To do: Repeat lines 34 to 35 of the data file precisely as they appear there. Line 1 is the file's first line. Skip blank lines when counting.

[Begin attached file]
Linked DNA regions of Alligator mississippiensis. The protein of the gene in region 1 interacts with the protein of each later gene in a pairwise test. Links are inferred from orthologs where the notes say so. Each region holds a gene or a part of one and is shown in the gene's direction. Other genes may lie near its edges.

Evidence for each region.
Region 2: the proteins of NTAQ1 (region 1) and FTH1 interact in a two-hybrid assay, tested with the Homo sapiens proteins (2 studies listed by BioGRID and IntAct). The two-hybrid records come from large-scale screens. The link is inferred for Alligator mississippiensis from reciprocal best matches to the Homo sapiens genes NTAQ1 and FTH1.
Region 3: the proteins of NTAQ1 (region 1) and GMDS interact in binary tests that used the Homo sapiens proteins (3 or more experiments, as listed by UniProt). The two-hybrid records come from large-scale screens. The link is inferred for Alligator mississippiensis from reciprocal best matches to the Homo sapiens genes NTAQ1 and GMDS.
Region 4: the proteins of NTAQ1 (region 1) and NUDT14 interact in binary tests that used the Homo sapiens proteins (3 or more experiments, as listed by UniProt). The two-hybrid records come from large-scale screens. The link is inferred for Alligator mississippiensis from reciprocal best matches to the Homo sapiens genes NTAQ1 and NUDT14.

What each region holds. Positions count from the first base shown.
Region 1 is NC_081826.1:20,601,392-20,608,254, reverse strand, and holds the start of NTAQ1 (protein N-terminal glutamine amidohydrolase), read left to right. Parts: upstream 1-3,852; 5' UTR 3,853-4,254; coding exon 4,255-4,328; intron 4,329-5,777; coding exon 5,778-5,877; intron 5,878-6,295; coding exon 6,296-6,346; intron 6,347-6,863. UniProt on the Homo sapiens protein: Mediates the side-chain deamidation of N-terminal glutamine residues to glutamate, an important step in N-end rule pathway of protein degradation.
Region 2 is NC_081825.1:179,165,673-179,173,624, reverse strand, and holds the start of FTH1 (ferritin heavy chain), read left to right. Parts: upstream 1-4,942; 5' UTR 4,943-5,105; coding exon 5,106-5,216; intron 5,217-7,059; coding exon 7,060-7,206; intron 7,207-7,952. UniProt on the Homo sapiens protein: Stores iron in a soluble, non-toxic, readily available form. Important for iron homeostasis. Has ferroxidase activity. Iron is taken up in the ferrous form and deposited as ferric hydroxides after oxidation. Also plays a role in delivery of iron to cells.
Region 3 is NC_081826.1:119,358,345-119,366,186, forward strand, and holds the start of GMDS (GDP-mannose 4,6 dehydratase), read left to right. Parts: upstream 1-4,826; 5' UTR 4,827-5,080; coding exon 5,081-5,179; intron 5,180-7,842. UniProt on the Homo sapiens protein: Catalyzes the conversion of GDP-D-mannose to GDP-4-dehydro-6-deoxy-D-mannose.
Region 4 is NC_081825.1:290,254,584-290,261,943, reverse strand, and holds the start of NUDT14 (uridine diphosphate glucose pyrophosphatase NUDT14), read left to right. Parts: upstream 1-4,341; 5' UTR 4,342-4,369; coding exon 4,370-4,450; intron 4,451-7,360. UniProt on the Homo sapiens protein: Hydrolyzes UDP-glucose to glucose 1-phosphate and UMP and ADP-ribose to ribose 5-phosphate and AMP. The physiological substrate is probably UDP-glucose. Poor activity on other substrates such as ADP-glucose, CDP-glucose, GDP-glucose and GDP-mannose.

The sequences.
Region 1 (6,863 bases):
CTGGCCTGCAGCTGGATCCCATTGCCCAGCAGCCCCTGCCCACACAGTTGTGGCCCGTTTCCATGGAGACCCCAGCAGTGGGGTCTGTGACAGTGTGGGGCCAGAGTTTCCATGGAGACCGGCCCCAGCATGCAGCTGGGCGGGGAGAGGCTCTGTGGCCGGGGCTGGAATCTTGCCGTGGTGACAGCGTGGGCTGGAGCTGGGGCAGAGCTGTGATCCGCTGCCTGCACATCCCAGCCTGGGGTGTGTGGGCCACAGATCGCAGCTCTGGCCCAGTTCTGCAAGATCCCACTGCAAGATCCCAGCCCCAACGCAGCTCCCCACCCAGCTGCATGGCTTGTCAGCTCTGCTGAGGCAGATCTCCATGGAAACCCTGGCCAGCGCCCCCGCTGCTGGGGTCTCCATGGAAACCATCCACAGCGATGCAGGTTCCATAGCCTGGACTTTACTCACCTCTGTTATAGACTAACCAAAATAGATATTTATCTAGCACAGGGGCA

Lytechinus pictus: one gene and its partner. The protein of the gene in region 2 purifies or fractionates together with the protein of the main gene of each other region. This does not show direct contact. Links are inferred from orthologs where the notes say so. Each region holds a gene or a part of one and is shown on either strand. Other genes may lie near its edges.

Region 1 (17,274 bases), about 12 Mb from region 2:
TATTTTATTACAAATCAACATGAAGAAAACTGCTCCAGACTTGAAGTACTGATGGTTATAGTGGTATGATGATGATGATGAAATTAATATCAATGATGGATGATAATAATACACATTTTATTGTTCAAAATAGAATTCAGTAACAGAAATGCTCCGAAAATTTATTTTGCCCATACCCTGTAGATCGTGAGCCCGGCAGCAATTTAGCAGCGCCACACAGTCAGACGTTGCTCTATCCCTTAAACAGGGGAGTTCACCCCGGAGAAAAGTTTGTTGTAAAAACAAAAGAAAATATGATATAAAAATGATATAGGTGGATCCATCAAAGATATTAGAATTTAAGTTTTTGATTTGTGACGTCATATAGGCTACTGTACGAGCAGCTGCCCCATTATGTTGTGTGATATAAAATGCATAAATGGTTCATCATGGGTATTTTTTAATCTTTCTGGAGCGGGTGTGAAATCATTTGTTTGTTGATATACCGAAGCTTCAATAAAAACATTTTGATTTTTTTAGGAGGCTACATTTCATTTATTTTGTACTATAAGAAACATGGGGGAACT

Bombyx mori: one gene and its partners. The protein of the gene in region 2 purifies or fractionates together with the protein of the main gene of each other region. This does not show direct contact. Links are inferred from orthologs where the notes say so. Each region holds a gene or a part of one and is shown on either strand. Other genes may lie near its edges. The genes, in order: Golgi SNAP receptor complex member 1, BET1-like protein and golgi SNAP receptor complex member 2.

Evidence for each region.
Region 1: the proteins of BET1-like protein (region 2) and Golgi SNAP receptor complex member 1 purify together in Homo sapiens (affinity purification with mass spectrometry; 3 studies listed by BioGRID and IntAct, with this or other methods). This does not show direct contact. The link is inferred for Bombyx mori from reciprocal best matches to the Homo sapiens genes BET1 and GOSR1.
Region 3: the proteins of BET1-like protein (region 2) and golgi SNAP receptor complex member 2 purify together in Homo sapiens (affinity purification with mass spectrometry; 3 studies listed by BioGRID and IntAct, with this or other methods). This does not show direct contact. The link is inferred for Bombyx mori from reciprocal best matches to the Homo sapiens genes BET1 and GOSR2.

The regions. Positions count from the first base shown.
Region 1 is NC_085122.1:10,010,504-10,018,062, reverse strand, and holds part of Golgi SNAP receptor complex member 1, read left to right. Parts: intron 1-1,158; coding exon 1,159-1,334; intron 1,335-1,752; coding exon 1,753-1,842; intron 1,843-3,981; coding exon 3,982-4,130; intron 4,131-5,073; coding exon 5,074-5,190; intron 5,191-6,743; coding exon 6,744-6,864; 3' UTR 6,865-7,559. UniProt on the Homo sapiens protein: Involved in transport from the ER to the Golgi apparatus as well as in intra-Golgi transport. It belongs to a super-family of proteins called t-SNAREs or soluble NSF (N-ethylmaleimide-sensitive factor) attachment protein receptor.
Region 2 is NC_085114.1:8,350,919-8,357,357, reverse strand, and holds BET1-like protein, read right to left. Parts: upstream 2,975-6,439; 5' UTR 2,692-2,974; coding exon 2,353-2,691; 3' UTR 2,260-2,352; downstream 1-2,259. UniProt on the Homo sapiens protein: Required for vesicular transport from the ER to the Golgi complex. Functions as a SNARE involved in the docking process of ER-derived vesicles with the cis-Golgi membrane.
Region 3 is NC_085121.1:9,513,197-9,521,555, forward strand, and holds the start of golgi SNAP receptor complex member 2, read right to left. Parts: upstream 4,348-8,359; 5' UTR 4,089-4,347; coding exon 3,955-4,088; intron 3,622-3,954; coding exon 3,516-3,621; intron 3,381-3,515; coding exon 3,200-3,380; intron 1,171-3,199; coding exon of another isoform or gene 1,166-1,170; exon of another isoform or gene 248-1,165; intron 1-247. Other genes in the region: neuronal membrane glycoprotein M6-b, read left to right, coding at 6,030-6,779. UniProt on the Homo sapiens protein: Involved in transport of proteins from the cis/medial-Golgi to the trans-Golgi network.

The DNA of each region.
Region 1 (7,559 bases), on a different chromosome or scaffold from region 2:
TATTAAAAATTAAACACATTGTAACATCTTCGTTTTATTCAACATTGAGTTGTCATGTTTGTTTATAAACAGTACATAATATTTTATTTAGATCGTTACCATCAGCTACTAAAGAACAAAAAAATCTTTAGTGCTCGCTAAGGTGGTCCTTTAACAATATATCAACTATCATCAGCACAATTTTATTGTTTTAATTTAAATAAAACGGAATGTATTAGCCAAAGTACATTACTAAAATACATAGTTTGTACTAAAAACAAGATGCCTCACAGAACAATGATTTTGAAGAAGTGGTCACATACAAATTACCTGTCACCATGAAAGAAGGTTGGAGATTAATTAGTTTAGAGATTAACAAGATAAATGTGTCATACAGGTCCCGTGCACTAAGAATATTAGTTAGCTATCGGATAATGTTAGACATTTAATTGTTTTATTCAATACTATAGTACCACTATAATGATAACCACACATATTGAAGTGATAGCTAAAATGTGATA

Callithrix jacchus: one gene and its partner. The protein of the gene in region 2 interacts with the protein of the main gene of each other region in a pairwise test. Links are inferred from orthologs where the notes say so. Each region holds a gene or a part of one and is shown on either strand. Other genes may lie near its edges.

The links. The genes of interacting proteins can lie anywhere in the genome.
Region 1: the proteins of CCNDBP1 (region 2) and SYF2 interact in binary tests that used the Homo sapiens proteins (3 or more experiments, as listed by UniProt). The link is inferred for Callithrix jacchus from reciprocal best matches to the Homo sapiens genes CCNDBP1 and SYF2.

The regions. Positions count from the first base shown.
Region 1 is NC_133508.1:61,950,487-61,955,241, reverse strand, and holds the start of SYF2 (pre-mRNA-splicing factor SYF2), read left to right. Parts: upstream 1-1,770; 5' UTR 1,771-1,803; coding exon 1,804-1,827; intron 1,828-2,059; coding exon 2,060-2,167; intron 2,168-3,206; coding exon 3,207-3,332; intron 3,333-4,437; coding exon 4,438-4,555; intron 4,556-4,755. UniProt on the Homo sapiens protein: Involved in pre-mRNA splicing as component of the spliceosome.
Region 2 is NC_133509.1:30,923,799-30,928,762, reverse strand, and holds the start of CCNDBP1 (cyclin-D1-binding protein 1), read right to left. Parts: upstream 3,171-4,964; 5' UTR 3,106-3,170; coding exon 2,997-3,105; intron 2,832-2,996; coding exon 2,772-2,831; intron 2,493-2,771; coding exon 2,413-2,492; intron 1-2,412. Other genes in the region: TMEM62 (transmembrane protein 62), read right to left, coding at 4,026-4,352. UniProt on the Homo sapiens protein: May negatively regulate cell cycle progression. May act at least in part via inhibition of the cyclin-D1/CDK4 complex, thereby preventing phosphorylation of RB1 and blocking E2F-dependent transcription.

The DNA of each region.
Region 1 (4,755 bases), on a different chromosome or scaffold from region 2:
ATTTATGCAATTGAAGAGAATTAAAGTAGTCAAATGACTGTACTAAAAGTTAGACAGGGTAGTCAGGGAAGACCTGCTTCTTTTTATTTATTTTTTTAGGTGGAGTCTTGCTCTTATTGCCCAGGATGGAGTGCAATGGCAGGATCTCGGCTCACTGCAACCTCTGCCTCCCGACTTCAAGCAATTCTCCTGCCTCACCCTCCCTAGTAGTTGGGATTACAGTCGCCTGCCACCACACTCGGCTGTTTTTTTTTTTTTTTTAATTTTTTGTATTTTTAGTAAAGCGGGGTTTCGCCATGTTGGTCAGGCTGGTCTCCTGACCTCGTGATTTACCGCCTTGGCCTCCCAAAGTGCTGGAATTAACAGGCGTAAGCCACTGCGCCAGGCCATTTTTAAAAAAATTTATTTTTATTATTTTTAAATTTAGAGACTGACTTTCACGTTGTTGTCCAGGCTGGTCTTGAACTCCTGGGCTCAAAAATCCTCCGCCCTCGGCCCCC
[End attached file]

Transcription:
The DNA of each region.
Region 1 (4,755 bases), on a different chromosome or scaffold from region 2: